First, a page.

Mr. Awesome Teacher Man

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Earlier this week, The Middle Child got a perfect score on his algebra quiz. On the way to school, I mentioned the quiz. I told my son I was proud of him and that I was happy he was doing well in that class.
He told me that he struggled in the beginning. “I had a hard time with it at first, but my teacher pulled me and a few others who were struggling aside and helped me understand. Since he did that, it clicked and I’m doing better!”
I told him how lucky he was to have a teacher that did that for him. I then went on to share the story of The Year I Failed Algebra.
I did fine in the beginning of the class, but as things got more complicated, I started to lose my way. I began to feel stressed and panic, thinking I would never understand. My mom tried to help, but she didn’t understand it. She advised me to ask my teacher for help.
I remember walking into her class one afternoon. After she had went over our work for the day, I approached her desk. I told her that I was lost and needed help.
“Read your book.” She said, without even looking up at me.
“I did read the book.” I replied. “And I still don’t get it.”
“Read it again.” She snapped.
“I’ve read it over and over again and I can’t seem to understand.”
At this point, she became irritated with me.
“All I can tell you is the read the book.”
I remember feeling stupid and angry and, like, WHY WON’T SHE HELP ME?
At this point, my Inner Activist came out (I got that from my mom, who once organized a protest in elementary school when she wasn’t happy with things in school.)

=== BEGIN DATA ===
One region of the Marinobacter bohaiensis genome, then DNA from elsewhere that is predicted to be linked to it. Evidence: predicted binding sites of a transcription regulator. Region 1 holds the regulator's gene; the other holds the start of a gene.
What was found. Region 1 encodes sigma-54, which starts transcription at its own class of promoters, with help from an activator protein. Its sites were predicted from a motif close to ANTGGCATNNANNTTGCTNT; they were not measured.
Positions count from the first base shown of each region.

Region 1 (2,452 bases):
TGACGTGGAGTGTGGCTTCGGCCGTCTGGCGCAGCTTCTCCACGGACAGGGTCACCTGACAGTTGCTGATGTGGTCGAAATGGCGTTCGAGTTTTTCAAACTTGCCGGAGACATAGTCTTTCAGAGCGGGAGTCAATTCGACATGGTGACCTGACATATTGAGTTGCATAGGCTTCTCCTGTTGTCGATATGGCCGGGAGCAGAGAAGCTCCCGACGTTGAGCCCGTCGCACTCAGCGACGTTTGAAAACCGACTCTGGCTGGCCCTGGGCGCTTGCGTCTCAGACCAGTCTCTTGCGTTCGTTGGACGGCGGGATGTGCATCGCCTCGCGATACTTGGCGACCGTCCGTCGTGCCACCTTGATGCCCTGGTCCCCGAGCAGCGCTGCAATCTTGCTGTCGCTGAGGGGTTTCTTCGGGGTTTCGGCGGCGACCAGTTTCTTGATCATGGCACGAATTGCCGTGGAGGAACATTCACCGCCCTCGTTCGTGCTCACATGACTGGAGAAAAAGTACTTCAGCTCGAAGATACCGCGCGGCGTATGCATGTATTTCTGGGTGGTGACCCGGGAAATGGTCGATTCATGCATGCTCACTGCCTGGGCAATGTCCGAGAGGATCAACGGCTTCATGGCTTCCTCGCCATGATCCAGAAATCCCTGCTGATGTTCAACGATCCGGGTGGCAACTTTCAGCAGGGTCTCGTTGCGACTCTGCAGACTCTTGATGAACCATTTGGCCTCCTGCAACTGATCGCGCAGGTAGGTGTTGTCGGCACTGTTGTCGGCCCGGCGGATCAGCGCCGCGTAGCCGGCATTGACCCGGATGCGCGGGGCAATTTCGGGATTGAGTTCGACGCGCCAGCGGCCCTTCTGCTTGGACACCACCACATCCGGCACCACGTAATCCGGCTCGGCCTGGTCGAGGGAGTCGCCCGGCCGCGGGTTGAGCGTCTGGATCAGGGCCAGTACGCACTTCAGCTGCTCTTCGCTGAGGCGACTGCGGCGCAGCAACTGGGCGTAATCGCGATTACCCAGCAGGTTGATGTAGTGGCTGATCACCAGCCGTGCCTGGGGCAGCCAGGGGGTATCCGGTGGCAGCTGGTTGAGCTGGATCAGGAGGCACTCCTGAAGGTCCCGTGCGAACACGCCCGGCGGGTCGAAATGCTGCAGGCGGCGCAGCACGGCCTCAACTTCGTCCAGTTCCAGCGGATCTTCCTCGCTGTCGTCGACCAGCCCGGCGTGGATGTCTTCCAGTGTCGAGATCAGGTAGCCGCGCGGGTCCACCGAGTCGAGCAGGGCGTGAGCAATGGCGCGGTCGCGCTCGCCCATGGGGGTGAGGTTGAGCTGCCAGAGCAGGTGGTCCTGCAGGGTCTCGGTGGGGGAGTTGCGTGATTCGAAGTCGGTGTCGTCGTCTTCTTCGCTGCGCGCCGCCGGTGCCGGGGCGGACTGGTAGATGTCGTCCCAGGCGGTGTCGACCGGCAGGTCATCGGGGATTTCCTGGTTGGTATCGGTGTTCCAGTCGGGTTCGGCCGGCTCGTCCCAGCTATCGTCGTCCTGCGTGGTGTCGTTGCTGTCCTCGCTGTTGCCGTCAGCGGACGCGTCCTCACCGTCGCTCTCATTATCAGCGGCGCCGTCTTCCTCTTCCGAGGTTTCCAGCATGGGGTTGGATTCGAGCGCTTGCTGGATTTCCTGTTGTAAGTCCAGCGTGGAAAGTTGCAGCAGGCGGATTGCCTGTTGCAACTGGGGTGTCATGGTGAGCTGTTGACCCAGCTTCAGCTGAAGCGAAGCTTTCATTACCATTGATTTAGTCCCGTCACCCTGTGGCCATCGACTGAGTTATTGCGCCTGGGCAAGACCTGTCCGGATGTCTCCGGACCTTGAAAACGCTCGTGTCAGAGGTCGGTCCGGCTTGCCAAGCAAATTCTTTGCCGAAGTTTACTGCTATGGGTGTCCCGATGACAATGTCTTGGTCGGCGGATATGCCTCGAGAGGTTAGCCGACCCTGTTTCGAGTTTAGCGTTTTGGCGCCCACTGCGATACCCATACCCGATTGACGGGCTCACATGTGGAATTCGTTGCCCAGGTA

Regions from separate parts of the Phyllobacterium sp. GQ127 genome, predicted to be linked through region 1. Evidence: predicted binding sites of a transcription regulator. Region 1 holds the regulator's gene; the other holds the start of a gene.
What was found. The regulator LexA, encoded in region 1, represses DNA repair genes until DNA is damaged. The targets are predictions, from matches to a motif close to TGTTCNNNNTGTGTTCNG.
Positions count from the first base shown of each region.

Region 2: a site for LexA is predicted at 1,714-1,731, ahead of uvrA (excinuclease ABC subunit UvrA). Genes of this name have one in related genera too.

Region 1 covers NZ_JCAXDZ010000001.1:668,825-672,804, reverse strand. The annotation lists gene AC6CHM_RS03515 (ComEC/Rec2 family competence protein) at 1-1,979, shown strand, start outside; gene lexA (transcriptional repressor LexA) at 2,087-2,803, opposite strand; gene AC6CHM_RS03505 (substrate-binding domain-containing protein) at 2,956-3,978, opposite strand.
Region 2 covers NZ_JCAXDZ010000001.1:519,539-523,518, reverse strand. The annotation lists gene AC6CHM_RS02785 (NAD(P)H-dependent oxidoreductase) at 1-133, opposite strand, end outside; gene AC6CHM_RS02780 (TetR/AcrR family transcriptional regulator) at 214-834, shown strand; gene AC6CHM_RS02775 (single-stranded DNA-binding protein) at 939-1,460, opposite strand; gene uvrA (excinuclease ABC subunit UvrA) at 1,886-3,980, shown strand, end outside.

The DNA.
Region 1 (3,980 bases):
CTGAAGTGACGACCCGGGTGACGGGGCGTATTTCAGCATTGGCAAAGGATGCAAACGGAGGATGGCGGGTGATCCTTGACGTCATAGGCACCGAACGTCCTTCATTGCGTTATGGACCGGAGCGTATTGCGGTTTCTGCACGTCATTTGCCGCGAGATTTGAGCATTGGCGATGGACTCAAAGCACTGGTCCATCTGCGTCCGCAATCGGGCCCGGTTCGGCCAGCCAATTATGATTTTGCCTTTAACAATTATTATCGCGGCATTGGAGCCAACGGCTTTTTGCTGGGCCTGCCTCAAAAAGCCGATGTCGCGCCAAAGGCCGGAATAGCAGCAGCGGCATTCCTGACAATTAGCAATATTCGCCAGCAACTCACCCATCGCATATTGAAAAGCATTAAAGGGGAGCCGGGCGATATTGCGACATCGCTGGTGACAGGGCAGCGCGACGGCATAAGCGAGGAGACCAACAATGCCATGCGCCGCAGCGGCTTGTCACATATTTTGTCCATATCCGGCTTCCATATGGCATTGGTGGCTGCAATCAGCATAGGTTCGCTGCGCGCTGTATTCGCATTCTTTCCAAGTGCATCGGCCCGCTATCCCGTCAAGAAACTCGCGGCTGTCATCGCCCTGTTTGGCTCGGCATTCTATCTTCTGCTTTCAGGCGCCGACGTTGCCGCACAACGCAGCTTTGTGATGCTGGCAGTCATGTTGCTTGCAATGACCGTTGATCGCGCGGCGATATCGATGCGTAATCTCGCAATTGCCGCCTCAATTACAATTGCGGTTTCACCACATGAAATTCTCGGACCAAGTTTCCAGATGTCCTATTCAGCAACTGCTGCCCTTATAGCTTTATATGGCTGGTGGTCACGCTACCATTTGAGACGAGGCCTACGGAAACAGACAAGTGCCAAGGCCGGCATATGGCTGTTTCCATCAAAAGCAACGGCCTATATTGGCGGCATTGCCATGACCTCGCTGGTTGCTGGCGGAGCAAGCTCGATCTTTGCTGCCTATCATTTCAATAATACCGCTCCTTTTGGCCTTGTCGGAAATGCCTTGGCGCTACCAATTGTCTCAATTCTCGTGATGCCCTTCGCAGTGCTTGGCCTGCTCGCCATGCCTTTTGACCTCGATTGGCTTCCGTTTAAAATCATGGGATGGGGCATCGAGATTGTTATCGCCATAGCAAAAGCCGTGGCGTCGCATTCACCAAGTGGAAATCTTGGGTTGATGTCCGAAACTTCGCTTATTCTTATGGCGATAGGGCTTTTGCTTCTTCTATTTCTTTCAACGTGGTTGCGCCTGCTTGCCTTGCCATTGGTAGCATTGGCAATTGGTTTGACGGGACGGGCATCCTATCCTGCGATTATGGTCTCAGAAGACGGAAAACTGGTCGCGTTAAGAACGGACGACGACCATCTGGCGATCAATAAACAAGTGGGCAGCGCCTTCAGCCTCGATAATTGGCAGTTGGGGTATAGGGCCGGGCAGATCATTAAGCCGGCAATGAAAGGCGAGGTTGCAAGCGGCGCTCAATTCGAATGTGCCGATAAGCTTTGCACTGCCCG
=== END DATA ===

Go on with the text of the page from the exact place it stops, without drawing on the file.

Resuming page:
“Look!” I said, LOUDLY. “You’re the teacher! You’re here to help me! I’m asking you for help and you won’t help me!”
“Read the book.” She said. Again.
“Fine!” I said. “If you’re not going to do your job as a teacher, I’m not going to do MY job as the student!”
I stormed away from her desk, sat down at mine and put my head down in the I’m Taking A Nap In Class Position.
From that day forward, I did not do another homework assignment. I failed every test. And she never said a word about it.
When my son told me about his teacher– about how he had went out of his way to help him– I knew I had to acknowledge his actions. I came home, looked up his email on the school website and sent the following email to him.

Hi Awesome Teacher Man,
My son, Ethan, is a student of yours. This morning we were talking about algebra– I asked him how he was doing. He told me that in the beginning he struggled, but that you took time to help him and that now he understands and is doing well. He said you’re a great teacher.
I wanted to write you to say thank you for helping my son. I had a horrible experience with algebra in high school, because I had a teacher who refused to help me. (I failed.) Knowing that you took a little extra time to help my son to ensure he “gets it” means a great deal to me. I wanted you to know that.